Britain will introduce an emissions limit to effectively phase out coal-fired power stations by 2025.
The move chimes with a 2015 pledge to end “unabated” coal-fired power generation by 2025 and comes after a significant decline in the amount of energy generated by coal.
The Department for Business, Energy and Industrial Strategy (BEIS) expects one of the country’s eight remaining coal power stations to close in 2018.
Most of the remaining coal generators will cease operation by 2022 and the last ones will be forced to close in October 2025 as the new pollution standards take effect.
Ahead of a key environmental speech for Theresa May next week, BEIS laid out plans for a new emission limit of 450 grammes of CO2 for each kilowatt-hour of electricity produced.
This limit allows less-polluting natural gas plants to continue operating as back-up generation, but coal plants will be forced to close unless they are fitted with carbon-capturing technology.
Phasing out coal generation has been a key Conservative party pledge on the environment for some time, but coal’s days as a viable power source have been numbered for some time.
Since Britain introduced a tax on CO2 emissions from power plants in 2013, coal-powered generation has plummeted dramatically.
Last year, coal-fired power stations made up 2% of the UK’s electricity mix – down from 9% in 2016 and 22% in 2015.
UK coal power is in a death spiral!
It’s down 84% in 5 years…
— Simon Evans (@DrSimEvans) January 3, 2018
Low-carbon sources of electricity have sky-rocketed in this time. For the first time in 2017, more than half of all the electricity generated in the UK came from renewable and nuclear energy sources.
Wind-generated more than twice as much energy as coal, supplying more power in every month except January.
Britain also had its first day of coal-free power generation for the first time since the industrial revolution in 2017.
— Simon Evans (@DrSimEvans) January 5, 2018
Many of the country’s nuclear power plants are also expected to close in the late 2020s and with few new plants being built, the government has had to introduce a capacity market system to ensure that more back-up electricity is available at short notice.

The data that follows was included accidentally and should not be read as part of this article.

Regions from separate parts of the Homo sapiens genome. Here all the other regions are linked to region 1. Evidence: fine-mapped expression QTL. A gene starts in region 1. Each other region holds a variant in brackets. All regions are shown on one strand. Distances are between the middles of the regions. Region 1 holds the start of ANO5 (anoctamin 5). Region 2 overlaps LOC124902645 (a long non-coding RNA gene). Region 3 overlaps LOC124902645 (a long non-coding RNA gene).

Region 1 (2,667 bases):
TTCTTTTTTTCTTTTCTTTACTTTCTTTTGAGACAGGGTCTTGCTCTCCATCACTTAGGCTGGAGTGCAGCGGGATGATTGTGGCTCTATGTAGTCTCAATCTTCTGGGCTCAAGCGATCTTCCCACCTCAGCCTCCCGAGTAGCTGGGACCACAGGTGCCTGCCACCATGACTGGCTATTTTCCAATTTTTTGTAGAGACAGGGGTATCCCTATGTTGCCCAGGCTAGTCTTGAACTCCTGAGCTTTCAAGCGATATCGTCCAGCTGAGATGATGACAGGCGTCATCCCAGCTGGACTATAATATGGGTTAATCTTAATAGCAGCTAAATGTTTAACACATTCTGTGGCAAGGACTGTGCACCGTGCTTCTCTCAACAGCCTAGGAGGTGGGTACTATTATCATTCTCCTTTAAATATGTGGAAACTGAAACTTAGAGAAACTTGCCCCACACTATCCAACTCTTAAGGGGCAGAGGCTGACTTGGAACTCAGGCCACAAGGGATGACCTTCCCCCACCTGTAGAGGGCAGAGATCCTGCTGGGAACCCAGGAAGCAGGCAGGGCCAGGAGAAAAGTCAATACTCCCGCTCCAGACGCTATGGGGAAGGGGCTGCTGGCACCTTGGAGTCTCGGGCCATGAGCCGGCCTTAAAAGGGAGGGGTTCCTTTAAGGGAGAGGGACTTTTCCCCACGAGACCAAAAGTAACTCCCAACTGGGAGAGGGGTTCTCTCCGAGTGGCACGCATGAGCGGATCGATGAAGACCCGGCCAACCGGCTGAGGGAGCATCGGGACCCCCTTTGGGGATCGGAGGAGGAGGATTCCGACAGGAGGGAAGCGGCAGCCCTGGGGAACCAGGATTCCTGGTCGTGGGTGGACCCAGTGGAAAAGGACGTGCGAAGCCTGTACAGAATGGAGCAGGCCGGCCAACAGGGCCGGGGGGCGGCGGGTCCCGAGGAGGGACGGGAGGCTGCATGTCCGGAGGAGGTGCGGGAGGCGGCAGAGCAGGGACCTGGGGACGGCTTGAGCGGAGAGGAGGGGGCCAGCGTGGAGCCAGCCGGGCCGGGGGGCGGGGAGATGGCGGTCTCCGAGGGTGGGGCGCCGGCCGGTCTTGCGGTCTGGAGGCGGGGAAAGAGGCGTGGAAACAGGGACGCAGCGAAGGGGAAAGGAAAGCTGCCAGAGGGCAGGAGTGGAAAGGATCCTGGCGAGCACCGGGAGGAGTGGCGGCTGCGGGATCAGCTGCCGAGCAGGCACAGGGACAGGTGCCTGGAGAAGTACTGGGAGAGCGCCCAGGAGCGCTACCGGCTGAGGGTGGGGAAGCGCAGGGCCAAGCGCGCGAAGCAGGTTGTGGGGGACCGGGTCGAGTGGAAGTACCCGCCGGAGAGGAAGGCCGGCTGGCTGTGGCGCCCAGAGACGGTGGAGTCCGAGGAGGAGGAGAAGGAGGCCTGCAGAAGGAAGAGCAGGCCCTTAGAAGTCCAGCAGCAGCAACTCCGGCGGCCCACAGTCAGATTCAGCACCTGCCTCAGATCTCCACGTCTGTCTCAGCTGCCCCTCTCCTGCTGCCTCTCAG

“Our assessment is that the Capacity Market will ensure that there is sufficient capacity in place to replace unabated coal units when they close,” BEIS said.
But some experts have argued that the Government has given the coal industry an unnecessary lifeline by offering them additional subsidies.
Dr Jonathan Marshall, energy analyst at the Energy and Climate Intelligence Unit, a UK-based thinktank, said: “While delivering on the top line of a 2025 closure, the government’s decision to allow coal plants to compete in the capacity market on equal footing until then looks like something of a missed opportunity.”
Others have argued that the Government needs to go further if it is to meet its legally binding climate reduction target by 2050.
Sam Bright, an energy lawyer at ClientEarth, said the Government should seek to eliminate gas-fired power plants on a similar scale to coal power stations.
“The Government has kept to its commitment to phase out unabated coal generation by 2025, but we aren’t convinced that this alone merits its claims to global leadership. Not only are other countries imposing more ambitious sunset dates, we are concerned that the door is left wide open for investments in new, long-term gas capacity, locking us into another generation of fossil fuel power,” he said.
“We need to see the clearest possible messages from Government on what the clean energy future will look like – beyond coal has to mean beyond gas too,” he added.